A long night of ill-fated run-scoring opportunities looked like a painful loss as the Indians headed to the bottom of the 10th inning. Tribe starter Josh Tomlin was long gone at this point, despite putting together a solid performance for six and two-thirds innings (one run on six hits). Gone too were the Tribe’s “Big Three” in the bullpen, Joe Smith, Vinnie Pestano, and Chris Perez. All had entered the game and had been replaced. Also missing was the air that had come out of Progressive Field after the Reds scored a run in the top of the 10th thanks to two wild pitches with two outs from left-hander Nick Hagadone (the second of which Carlos Santana has to come up with in that spot. Breaking balls in the dirt happen all the time).
Reds flame-throwing close Aroldis Chapman entered the game with a 1.06 ERA. He had 59 strikeouts in 34 innings and lefties were just 4-41 against him. The odds certainly didn’t seem in the Wahoos favor.
However, with one out, Shin-Soo Choo laced a single to right-center (his third hit of the night), and the Indians had some life. Then Cabrera came to the plate.
“In that situation, I’m not thinking to pull the ball,” Cabrera said. “He has a really good fastball. It’s tough to pull that ball. I’m just thinking, ‘Hit the ball the other way.'”
Asdrubal knew that Sunday’s game was on him. His three errors – all with two out – were directly responsible for seven of the Pirates nine runs that day and completely changed the course of that game. Here was his chance to make it all right again. That is just what he did.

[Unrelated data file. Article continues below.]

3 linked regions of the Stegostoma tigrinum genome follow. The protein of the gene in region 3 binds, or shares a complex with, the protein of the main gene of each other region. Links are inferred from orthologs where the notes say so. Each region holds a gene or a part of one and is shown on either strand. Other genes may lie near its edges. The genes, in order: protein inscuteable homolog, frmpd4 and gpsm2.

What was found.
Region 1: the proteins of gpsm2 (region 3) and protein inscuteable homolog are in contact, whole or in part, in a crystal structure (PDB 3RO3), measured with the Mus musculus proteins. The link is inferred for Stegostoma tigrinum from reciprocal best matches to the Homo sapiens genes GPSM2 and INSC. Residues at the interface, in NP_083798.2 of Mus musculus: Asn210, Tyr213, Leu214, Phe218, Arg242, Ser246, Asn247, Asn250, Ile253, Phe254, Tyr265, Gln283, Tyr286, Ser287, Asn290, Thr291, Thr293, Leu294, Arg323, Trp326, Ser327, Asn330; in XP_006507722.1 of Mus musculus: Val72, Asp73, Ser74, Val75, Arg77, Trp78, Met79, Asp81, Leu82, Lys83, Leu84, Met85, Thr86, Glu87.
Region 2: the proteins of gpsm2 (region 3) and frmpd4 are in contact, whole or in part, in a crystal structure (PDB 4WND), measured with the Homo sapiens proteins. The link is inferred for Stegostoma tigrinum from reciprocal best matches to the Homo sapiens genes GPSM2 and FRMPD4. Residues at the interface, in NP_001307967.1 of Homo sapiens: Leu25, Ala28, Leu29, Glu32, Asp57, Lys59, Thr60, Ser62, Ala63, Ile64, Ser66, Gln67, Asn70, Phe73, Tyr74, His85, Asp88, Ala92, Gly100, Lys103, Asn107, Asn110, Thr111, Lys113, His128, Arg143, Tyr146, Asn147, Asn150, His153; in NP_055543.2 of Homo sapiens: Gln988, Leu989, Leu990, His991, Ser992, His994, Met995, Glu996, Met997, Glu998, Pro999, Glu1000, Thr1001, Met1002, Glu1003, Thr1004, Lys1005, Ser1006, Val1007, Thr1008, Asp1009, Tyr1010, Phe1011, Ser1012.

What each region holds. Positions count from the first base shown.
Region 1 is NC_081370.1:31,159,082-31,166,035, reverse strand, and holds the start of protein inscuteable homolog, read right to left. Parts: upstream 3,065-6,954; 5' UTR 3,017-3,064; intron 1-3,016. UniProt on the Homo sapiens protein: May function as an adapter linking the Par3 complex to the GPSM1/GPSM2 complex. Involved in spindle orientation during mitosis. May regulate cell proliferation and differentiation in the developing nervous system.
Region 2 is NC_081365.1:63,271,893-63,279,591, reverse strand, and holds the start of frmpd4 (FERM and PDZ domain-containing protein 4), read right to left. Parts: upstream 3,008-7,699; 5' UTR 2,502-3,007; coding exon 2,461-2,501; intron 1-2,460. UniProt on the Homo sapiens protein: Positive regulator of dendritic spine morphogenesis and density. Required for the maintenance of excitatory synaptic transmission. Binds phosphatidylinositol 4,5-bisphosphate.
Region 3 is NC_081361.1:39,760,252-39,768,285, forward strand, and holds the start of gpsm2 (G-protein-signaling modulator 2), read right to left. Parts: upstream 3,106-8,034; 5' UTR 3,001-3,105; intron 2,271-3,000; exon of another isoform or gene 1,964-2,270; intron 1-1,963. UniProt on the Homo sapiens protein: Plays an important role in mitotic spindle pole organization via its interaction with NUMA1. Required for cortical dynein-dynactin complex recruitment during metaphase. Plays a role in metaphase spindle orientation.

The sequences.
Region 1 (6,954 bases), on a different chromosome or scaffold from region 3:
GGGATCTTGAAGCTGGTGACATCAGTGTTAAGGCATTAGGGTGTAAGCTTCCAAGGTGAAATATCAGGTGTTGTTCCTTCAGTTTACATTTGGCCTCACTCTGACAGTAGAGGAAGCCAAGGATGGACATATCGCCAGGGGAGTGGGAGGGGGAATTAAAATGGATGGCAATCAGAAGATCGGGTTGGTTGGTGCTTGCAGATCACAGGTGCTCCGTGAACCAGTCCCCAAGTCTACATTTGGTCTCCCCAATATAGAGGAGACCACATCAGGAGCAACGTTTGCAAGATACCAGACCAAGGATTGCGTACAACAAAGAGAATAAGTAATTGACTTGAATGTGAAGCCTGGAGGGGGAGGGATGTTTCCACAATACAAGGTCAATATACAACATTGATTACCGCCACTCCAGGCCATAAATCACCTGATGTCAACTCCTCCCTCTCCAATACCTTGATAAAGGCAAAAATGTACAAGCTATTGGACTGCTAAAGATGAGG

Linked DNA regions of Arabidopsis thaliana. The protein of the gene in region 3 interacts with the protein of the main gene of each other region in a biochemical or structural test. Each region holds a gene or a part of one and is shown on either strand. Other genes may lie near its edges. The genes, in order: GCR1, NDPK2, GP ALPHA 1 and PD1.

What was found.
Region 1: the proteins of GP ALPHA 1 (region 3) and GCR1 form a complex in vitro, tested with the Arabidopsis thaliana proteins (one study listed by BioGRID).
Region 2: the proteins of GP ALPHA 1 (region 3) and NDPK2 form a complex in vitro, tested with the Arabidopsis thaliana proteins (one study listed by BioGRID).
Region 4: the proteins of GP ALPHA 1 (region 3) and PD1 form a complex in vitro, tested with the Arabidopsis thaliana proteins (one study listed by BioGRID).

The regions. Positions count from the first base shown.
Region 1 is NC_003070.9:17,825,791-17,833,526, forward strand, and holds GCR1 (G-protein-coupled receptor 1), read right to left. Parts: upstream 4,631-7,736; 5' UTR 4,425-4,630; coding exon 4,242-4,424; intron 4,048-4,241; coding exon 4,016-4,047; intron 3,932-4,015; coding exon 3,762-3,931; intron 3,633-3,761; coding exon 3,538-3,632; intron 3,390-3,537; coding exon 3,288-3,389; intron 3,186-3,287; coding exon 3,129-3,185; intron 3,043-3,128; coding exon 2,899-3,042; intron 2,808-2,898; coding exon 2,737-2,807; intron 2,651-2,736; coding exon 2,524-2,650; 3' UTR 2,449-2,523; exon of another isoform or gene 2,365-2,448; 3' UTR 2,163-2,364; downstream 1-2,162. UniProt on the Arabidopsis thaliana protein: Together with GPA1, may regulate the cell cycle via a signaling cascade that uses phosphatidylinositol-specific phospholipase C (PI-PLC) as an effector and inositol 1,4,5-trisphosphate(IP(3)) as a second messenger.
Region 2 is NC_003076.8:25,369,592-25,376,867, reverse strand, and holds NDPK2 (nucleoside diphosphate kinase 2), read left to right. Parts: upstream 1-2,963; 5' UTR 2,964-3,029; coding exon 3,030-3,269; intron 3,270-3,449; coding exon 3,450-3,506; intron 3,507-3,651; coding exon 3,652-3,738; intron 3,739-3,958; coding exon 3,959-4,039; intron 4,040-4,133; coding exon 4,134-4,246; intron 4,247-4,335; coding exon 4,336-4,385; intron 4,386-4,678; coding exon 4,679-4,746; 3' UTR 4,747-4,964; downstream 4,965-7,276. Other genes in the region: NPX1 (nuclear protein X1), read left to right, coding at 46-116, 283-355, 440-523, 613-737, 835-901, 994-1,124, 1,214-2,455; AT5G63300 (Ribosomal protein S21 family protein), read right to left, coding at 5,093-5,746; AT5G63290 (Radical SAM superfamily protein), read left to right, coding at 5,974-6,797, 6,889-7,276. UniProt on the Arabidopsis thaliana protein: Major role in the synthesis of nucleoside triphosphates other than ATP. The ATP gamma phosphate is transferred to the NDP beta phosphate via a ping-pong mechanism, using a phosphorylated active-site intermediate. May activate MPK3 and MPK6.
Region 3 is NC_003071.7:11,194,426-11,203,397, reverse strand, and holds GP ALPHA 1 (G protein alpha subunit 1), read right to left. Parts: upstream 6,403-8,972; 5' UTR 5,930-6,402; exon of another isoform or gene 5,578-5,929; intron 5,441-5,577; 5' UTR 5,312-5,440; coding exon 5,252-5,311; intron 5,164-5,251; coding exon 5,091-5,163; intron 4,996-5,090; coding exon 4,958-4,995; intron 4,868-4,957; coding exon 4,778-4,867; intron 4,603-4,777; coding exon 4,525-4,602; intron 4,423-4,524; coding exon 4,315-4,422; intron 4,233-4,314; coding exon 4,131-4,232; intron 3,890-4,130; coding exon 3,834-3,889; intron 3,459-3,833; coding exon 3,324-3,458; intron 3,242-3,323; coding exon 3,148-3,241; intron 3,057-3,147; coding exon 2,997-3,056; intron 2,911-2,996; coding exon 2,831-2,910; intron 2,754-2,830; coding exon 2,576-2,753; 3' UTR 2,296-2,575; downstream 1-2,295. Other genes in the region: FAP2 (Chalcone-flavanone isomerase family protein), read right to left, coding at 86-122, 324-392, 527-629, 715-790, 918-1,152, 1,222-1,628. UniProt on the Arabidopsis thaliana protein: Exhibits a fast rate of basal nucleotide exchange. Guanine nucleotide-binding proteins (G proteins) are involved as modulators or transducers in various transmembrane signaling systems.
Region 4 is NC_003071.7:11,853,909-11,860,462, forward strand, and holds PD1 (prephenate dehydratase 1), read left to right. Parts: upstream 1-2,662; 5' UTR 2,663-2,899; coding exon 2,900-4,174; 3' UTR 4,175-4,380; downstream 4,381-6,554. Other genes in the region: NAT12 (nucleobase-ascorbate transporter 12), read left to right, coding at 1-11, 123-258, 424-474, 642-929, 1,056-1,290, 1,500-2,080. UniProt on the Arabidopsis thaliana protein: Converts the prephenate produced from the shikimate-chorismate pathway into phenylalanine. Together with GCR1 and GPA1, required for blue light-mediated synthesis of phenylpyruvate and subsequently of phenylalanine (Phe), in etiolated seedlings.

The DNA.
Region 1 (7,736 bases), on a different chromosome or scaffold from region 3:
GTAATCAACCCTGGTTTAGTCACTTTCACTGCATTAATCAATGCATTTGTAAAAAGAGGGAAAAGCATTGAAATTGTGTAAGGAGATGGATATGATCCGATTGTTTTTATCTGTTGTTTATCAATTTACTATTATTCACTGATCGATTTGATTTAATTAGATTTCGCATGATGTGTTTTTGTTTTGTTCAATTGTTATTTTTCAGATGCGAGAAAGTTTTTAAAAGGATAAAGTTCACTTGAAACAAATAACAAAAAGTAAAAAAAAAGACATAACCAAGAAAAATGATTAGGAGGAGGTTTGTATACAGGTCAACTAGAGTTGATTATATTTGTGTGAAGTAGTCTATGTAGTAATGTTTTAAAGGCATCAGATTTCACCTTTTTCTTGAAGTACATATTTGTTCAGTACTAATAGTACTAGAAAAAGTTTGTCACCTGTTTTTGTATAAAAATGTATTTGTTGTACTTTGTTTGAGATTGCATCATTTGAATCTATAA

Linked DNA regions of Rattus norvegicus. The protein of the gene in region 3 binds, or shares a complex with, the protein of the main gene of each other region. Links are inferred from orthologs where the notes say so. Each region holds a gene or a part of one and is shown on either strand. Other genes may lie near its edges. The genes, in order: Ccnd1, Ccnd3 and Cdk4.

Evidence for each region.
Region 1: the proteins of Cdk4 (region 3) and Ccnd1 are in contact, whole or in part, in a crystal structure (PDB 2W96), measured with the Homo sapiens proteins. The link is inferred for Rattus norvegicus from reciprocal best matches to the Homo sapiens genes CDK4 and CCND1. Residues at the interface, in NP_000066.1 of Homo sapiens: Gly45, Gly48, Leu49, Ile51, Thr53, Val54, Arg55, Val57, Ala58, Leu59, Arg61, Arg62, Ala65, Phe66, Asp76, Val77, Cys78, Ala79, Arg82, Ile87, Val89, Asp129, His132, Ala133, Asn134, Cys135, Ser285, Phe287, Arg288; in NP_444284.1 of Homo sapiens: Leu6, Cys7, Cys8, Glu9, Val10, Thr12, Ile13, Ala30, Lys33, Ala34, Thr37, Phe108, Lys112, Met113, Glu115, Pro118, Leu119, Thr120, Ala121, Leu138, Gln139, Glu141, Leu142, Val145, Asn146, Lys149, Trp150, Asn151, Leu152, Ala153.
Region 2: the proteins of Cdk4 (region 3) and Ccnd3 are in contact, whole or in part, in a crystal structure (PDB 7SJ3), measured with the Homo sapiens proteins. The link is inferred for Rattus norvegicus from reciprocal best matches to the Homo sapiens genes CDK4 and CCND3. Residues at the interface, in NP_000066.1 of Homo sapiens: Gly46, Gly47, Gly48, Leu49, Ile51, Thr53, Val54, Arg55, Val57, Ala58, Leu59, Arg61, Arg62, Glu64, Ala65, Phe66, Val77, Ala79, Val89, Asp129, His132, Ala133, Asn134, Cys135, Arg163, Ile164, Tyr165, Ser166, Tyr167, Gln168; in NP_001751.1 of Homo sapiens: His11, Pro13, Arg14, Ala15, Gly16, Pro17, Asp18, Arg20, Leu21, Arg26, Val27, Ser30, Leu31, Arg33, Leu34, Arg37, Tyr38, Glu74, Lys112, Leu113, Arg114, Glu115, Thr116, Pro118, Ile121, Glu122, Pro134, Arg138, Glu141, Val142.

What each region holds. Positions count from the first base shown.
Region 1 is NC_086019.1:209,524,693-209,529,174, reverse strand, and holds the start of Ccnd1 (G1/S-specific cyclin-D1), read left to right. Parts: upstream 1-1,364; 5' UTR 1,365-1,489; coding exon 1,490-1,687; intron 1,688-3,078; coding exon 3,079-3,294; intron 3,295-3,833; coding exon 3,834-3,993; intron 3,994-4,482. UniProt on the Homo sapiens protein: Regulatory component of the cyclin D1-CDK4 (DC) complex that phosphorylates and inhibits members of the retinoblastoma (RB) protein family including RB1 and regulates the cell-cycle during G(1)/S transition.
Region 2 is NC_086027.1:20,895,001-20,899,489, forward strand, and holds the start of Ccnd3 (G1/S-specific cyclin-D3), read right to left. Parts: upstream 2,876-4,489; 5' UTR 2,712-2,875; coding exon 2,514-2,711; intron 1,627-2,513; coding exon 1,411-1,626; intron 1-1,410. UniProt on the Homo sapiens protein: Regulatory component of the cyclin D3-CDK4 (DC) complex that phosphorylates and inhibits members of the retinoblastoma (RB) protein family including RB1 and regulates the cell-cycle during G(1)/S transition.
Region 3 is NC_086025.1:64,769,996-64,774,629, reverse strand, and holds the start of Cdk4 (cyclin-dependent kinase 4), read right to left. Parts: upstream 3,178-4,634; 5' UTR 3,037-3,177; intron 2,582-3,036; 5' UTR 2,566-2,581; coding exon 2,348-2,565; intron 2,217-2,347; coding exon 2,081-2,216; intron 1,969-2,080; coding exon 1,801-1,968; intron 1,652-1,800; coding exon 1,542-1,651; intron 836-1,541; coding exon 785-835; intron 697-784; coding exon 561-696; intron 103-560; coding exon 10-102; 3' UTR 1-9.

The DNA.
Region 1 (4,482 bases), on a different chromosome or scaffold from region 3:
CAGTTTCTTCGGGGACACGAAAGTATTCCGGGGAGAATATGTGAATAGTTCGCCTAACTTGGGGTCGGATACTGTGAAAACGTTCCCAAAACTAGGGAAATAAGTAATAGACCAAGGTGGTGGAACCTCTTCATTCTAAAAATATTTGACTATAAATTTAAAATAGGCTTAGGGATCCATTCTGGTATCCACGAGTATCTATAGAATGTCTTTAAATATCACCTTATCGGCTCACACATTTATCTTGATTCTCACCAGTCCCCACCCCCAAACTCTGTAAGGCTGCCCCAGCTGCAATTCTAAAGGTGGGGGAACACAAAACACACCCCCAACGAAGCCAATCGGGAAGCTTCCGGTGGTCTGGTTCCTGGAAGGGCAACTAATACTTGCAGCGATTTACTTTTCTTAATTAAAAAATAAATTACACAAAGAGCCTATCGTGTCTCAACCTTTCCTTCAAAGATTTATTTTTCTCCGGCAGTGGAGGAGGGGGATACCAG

The switch-hitting Cabrera got ahead in the count 3-1 and took Chapman’s next pitch deep to right field for a walk-off two-run homer that vaulted his team back into first place. It was a thing of beauty.
“This guy is our best hitter,” Indians manager Manny Acta said. “He’s proven that. He’s got the discipline at the plate. He gives you a quality at-bat, and he uses the whole field — that’s why he’s so good.”
The Tribe needed a shot in the arm like this badly too. They spent most of the night failing to get a big hit when they had the chances, going 1-12 with runners in scoring position. Three of those chances came for the horrifically ineffective left field duo of Shelley Duncan and Aaron Cunningham. (I must say I cannot understand the fact that Cunningham came into a tie game as a defensive replacement in the eighth inning. You just knew his spot in the lineup would come around in a key situation. It did, and Cunningham K’d looking with the winning run on second with two out in the ninth).
Also needing to be mentioned was the big time stones move from Acta in the seventh. The score was tied 1-1 and Tomlin had just walked Todd Frazier to load the bases with two out. We have seen “The Little Cowboy” (as Acta calls him) enough to know that he does his best work three times through the order. He was clearly tiring at this point and Acta emerged from the dugout to go to his pen. He called for the right-hander. Was it Smith? Nope. Pestano? Try again. Esmil Rogers.
Wait…what? Esmil Rogers? He of the four appearances with this Indians and the 8.06 ERA in Colorado?
Yep. That guy. Acta was looking for a strikeout of rookie catcher Devin Mesoraco. He got it from Rogers. It was an incredibly gutsy call by the Tribe manager, but as I said before, outside of his big three, he’s getting nothing from the others. Why not try a guy with a 96 MPH fastball and hope for the best?
In the meantime, the Cubs beat the White Sox again last night, moving the Indians back into first place at 35-32. They are also now over .500 at home for the first time in seemingly ages at 19-18. The Wahoos now go for the sweep tonight and try to tie things up for the Ohio Cup at 7:05. It will be Justin Masterson (3-6, 4.38 ERA) going for the Indians. The big right-hander is coming off of his best start since opening day, a scoreless seven-innings of work where he struck out nine Friday against Pittsburgh. The Reds will counter with Bronson Arroyo (3-4, 3.84 ERA).